When the kernels are starting to pop and getting close to the desired texture, toss the tomatillos, jalapenos, cilantro and lime juice into a food processor and puree. Add to stockpot and simmer for the final 30 minutes until the posole is tender. 30 minutes is plenty of time to simmer for this last step, but you can also add this as you take the stew off the heat, especially if you are serving later. The hot stew will cook sufficient “heat” out of these spicy and tart ingredients. Since you are serving this with a wide array of toppings, guests can further dose to their own preferred level of acid and heat.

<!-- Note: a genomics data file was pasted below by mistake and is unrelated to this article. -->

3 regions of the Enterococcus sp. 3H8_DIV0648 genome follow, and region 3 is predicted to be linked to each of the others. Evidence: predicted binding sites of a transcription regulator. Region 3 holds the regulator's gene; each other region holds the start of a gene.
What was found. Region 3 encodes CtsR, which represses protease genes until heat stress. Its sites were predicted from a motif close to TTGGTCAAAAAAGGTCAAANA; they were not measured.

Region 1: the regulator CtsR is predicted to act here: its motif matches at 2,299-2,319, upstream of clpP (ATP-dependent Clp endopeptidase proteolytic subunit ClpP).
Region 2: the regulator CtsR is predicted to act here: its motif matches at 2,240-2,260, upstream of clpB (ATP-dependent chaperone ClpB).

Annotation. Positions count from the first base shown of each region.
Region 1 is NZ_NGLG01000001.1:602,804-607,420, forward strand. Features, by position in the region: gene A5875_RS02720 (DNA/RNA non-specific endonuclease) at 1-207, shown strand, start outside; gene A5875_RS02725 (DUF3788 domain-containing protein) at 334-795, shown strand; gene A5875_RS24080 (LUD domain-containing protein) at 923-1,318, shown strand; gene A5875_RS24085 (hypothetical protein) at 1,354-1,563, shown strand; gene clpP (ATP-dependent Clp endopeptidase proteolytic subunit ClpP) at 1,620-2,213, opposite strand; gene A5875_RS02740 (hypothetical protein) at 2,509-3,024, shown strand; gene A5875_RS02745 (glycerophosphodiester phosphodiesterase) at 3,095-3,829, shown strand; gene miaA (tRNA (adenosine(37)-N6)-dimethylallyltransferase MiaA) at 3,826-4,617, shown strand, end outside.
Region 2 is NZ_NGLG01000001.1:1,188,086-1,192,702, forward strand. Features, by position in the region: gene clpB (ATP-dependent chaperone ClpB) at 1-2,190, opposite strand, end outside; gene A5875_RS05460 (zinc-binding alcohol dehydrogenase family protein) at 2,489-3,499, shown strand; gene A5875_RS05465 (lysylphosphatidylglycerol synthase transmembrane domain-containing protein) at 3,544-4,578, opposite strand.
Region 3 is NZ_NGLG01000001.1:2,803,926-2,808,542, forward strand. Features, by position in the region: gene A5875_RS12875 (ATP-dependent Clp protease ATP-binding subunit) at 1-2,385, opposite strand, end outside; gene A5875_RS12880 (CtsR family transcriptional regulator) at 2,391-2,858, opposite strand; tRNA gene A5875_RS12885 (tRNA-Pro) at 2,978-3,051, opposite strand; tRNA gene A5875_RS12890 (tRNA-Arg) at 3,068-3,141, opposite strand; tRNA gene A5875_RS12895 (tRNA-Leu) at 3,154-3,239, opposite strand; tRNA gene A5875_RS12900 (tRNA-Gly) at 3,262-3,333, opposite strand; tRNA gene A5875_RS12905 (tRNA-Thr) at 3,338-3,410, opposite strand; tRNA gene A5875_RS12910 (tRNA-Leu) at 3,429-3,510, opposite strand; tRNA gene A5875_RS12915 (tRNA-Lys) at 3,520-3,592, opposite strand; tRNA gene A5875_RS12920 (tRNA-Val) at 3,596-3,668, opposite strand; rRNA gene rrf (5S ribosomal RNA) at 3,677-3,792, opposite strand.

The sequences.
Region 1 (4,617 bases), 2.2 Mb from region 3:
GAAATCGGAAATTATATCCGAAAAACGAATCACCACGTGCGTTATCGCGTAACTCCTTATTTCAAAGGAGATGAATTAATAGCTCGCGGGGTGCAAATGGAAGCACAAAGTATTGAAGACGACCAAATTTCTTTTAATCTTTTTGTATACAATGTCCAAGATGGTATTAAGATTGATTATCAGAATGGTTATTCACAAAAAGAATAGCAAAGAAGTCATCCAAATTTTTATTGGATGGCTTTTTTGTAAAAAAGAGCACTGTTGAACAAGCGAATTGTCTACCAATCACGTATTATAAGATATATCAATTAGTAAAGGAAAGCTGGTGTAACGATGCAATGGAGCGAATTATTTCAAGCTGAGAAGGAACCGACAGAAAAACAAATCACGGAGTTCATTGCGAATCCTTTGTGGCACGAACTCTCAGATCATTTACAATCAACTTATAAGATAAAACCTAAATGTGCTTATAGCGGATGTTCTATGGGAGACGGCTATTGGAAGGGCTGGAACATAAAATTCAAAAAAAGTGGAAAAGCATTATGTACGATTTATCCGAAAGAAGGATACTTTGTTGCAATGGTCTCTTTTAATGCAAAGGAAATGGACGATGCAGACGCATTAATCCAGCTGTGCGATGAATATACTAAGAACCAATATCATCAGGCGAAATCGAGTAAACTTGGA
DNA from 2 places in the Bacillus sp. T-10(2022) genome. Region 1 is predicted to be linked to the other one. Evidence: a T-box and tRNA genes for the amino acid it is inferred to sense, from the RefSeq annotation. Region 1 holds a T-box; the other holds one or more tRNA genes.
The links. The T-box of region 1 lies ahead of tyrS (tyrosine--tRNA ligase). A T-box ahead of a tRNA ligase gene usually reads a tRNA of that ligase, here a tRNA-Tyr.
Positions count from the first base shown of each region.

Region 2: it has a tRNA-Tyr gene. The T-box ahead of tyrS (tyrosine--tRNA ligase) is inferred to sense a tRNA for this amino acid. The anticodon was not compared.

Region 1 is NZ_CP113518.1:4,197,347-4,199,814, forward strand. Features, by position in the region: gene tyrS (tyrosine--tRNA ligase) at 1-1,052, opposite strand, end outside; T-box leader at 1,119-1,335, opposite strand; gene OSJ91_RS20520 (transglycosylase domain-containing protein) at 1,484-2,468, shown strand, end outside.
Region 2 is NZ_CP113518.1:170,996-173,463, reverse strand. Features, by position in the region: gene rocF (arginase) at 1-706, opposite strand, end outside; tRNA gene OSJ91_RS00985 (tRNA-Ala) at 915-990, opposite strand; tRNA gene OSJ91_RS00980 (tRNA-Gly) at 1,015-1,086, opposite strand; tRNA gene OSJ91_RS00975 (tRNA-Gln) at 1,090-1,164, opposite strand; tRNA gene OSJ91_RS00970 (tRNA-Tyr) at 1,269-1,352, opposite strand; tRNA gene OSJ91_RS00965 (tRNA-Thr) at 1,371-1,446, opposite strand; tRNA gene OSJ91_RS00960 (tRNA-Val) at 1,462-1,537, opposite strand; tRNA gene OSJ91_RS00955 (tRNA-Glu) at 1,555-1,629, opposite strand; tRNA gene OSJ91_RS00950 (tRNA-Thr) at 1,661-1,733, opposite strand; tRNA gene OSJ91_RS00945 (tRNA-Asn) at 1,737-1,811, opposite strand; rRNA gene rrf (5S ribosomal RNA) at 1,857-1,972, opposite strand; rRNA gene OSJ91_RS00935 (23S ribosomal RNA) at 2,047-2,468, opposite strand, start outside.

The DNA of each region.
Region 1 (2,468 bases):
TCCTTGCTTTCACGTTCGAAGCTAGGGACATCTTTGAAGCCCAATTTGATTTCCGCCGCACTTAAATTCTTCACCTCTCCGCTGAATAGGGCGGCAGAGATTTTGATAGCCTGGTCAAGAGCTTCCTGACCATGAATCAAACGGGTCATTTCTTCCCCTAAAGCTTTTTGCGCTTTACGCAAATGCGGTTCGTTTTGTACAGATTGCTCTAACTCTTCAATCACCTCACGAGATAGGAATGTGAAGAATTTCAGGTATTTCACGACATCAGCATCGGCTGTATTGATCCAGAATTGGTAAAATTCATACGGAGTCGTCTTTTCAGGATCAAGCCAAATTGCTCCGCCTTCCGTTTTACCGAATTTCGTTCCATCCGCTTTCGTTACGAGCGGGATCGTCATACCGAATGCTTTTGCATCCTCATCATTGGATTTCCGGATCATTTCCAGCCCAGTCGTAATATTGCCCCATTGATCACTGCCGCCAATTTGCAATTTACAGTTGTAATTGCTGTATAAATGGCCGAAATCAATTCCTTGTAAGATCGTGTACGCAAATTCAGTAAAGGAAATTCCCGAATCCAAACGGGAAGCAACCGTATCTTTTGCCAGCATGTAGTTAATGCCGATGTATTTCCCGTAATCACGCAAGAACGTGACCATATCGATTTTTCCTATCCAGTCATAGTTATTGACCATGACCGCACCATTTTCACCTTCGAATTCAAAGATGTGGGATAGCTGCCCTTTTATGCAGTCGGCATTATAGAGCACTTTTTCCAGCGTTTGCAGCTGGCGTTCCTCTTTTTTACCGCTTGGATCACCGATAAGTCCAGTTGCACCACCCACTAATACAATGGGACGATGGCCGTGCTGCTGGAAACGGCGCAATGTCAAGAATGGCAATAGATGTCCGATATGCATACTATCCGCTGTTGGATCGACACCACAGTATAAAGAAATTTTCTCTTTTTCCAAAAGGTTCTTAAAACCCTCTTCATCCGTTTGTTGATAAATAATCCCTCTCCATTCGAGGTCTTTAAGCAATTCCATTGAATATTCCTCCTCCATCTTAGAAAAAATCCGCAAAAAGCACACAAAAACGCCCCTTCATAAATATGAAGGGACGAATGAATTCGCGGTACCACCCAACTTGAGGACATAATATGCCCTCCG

Serve with bowls of the toppings, a crunchy salad and some cornbread!
Makes 4 quarts and serves 12-16.
This stew is a fantastic freezer staple, but make sure to cool completely before transferring to freezer containers. I called for a 5th quart of stock so that you can cover the stew with liquid. Since there are a lot of chunky pieces, you want to make sure that they are all submerged in liquid before freezing.
To reheat, I also use some of that 5th quart to add to the pan. The posole will have continued to soak up broth as it sits in the refrigerator overnight, and you will need to loosen it a little with more stock.
It’s #NationalSoupMonth – so shout it out!
*I might be lying – this soup is a close tie for my personal favorite!